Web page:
NTSB issues final report on FIU bridge collapse, makes safety recommendations

Nov. 19, 2019

The report reiterates what the agency already announced in a recent public meeting about the determined cause of the bridge's collapse

The National Transportation Safety Board (NTSB) recently released its final report on the Florida International University (FIU) pedestrian bridge collapse that took place in March 2018.

The report reiterates what the NTSB already announced in a recent public meeting about the determined cause of the bridge's collapse, along with safety recommendations from the agency to the Federal Highway Administration (FHWA), the Florida DOT (FDOT), the American Association of State Highway and Transportation Officials (AASHTO), and FIGG Bridge Engineers Inc. (the designer of the bridge).

The NTSB says its investigation focused on the following safety issues: bridge design and construction plan errors, and unique bridge characteristics and mechanisms of failure; independent peer review of complex bridge design; shortcomings in oversight of evaluation of and response to significant observed bridge structure distress prior to collapse; and lack of redundancy guidelines in specifications for pedestrian and concrete truss bridges.

The agency had announced at its meeting that the probable cause of the collapse was the load and capacity calculation errors made by FIGG in its design of the main span truss member 11/12 nodal region and connection to the bridge deck. In addition, the agency determined that inadequate peer review by Louis Berger contributed to the collapse. The report also says the severity of the collapse—which led to the deaths of six people—was due to the failure of multiple contractors and agencies—including FDOT—to cease bridge work when cracking in the structure had reached "unacceptable" levels and to take appropriate action to close down SW 8th Street in order to protect the public.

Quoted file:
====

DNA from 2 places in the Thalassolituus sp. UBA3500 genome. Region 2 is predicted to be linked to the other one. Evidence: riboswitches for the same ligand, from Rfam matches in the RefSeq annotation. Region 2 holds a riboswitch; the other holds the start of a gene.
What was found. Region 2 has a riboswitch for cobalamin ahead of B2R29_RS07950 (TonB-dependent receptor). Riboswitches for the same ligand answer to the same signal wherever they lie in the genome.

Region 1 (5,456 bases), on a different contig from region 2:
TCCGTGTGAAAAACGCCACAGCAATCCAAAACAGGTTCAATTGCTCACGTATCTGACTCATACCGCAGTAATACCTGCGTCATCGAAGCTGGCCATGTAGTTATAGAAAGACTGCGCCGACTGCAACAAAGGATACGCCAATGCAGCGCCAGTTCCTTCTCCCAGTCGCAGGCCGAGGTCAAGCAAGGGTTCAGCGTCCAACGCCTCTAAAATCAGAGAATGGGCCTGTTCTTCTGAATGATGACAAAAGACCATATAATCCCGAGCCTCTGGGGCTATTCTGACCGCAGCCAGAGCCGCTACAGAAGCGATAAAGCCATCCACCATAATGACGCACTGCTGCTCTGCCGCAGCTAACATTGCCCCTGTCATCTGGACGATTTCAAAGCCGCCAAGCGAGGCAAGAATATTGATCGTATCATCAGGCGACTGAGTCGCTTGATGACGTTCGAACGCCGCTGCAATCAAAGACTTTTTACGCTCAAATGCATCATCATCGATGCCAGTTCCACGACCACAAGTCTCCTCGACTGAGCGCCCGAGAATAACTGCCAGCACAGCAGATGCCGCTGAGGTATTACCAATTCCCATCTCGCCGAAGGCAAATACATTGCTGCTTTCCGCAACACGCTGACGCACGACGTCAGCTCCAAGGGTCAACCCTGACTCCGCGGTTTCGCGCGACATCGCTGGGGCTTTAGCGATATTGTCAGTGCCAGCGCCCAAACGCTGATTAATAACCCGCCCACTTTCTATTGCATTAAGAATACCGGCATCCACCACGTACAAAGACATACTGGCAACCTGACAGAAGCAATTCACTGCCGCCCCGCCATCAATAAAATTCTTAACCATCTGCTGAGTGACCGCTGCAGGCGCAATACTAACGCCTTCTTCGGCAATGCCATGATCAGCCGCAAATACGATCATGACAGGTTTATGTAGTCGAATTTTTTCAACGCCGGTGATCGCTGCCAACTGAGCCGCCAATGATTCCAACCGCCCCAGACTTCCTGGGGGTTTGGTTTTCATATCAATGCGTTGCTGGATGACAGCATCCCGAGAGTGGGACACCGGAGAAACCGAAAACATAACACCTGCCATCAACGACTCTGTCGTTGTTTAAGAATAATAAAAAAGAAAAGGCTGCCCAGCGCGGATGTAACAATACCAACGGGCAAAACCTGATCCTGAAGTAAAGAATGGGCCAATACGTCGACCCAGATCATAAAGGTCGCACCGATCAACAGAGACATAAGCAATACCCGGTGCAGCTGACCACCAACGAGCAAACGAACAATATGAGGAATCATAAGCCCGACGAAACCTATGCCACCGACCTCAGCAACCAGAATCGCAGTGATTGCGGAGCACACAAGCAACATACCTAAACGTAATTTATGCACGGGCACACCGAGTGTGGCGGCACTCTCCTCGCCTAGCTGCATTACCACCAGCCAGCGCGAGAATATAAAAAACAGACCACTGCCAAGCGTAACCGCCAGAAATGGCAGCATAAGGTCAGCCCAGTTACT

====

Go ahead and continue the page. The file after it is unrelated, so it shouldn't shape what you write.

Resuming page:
Towards the end of the final report, the NTSB makes several safety recommendations, most of which were for FDOT. This included the recommendation that FDOT revise its Plans Preparation Manual to require that the qualified independent peer review for category 2 bridge structures include checking and verifying the design calculations used for all nodal forces. It also recommended procedural implementations to specify that when structural cracks are initially detected during bridge construction, that the parties responsible for the bridge work immediately close the bridge to construction personnel and close the roadway underneath it as well as restrict pedestrian and vehicular traffic on the bridge itself. 

In a concurring statement regarding the findings of the investigation, NTSB Vice Chairman Bruce Landsberg noted that this event would serve as a landmark case study for years with engineering schools. "The bridge was not properly designed, and there was no qualified oversight on that design," Landsberg said in his statement. "Once the cracking became evident, not one of the organizations involved was willing to take the essential and unpopular step to call a halt and close the road."

The entire report, including Landsberg's statement, can be viewed on the NTSB website.



Sponsored Recommendations

The Science Behind Sustainable Concrete Sealing Solutions

Extend the lifespan and durability of any concrete. PoreShield is a USDA BioPreferred product and is approved for residential, commercial, and industrial use. It works great above...

Proven Concrete Protection That’s Safe & Sustainable

Real-life DOT field tests and university researchers have found that PoreShieldTM lasts for 10+ years and extends the life of concrete.

Revolutionizing Concrete Protection - A Sustainable Solution for Lasting Durability

The concrete at the Indiana State Fairgrounds & Event Center is subject to several potential sources of damage including livestock biowaste, food/beverage waste, and freeze/thaw...

The Future of Concrete Preservation

PoreShield is a cost-effective, nontoxic alternative to traditional concrete sealers. It works differently, absorbing deep into the concrete pores to block damage from salt ions...